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Karen Ishizuka, Japanese American National Museum Curator, Named To National Film Preservation Board

Los Angeles

Karen Ishizuka, media producer and Senior Curator at the Japanese American National Museum, was recently appointed by the Librarian of Congress to the National Film Preservation Board whose mission is to ensure the survival, conservation and increased public availability of America’s film heritage.

The board is composed of 40 members and alternates representing the film industry, archives, scholars and filmmakers. The board’s main duties are to advise on national film preservation planning issues and policies as well as the selection of films to the National Film Registry. Organizations such as the Academy of Motion Pictures Arts and Sciences and the Directors, Screen Actors and Writers Guilds of America have representatives on the board.

“I am grateful to Dr. James Billington, the Librarian of Congress, for recognizing the importance of non-Hollywood films such as documentaries and amateur films as being a significant part of our visual cultural history and for believing I can help fulfill the board’s mission,” Ishizuka said.

A long-time advocate of amateur film footage as a significant cultural and historic resource, Ishizuka was spotlighted by David Francis, Chief of Motion Picture, Broadcasting and Recorded Sound Division of the Library of Congress for having “single-handedly reminded archivists of the importance of the amateur film and shown us how it can be used to document specific aspects of life in the Twentieth Century.”

Ishizuka has written and spoken internationally on the significance of amateur film and has produced and written three award-winning productions specifically featuring home movies. The highlight of her work occurred last year when one of the home movies she originally archived and featured was inducted into the National Film Registry. Called “the biggest surprise” of the list by the Hollywood Reporter, the footage, taken at the World War II U.S. concentration camp at Topaz, Utah where Japanese Americans were unconstitutionally held, was only the second home movie to be named to the list of culturally, historically and aesthetically important American films. The first home movie named to the list was the Zapruder film of President Kennedy’s assassination.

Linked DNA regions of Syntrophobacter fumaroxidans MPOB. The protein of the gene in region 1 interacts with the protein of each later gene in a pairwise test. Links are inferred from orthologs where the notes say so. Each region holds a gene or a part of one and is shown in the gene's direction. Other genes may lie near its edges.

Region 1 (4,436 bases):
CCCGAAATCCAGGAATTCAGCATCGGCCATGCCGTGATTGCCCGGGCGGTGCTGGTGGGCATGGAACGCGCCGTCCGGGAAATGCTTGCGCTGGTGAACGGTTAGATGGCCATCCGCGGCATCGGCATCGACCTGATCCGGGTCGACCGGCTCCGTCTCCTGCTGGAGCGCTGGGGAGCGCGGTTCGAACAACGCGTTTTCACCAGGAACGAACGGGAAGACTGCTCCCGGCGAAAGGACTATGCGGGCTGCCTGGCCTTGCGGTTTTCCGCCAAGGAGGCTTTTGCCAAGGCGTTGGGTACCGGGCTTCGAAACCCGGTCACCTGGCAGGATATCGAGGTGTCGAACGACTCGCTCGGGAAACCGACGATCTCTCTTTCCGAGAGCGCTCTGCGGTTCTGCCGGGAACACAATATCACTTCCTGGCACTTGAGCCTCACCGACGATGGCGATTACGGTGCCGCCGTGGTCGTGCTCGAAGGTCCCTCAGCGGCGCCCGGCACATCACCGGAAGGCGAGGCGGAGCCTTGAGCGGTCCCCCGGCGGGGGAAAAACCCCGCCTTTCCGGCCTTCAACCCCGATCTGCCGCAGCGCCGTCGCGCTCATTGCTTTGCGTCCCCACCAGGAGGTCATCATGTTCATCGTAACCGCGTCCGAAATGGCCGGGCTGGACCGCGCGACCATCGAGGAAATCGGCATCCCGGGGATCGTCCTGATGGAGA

With her partner, veteran filmmaker Robert A. Nakamura, Ishizuka produced Through Our Own Eyes, a three-screen video installation featuring home movies taken by early Issei, Japanese American immigrants, as they made America their home in the 1920s and 1930s. That was followed by Moving Memories, hosted by popular actor George Takei, which won an award from the American Association of State and Local History. Something Strong Within was produced in 1994 and contained the Topaz footage along with other rare home movies taken by inmates in the World War II camps. Over 120,000 Japanese Americans were held in concentration camps by the government.

Something Strong Within, winner of six different awards, was created in conjunction with the Museum’s exhibition, America’s Concentration Camps: Remembering the Japanese American Experience; which Ishizuka curated. That exhibition drew record crowds to the Museum and will be on display at the Ellis Island Museum in New York City in 1998. Something Strong Within will be part of the traveling exhibition.

Ishizuka and Nakamura are completing a documentary on the American photographer Toyo Miyatake. That piece features never-before-seen home move footage of the World War II camp at Manzanar, California, a year after the camp closed. The Miyatake documentary and the other award-winning productions are available on video at the Japanese American National Museum store, or through mail order.

Ishizuka, who created the Photographic and Moving Image Archive at the Museum, is currently on leave as a Visiting Scholar at the Getty Research Institute. She is conducting research on amateur footage as a historical/cultural resource. She is an active member of the European Association Inedits, an international association of scholars, producers and archivists devoted to amateur or unpublished film as well as the Association of Moving Image Archivists.

In April, she will be participating in the inaugural Amateur Film Symposium of the International Federation of Film Archives in Cartagena, Columbia. She testified before the National Film Preservation Board in 1993 and served on its National Task Force for Public Awareness in 1994.

For more information, call the Japanese American National Museum at (213) 625-0414.



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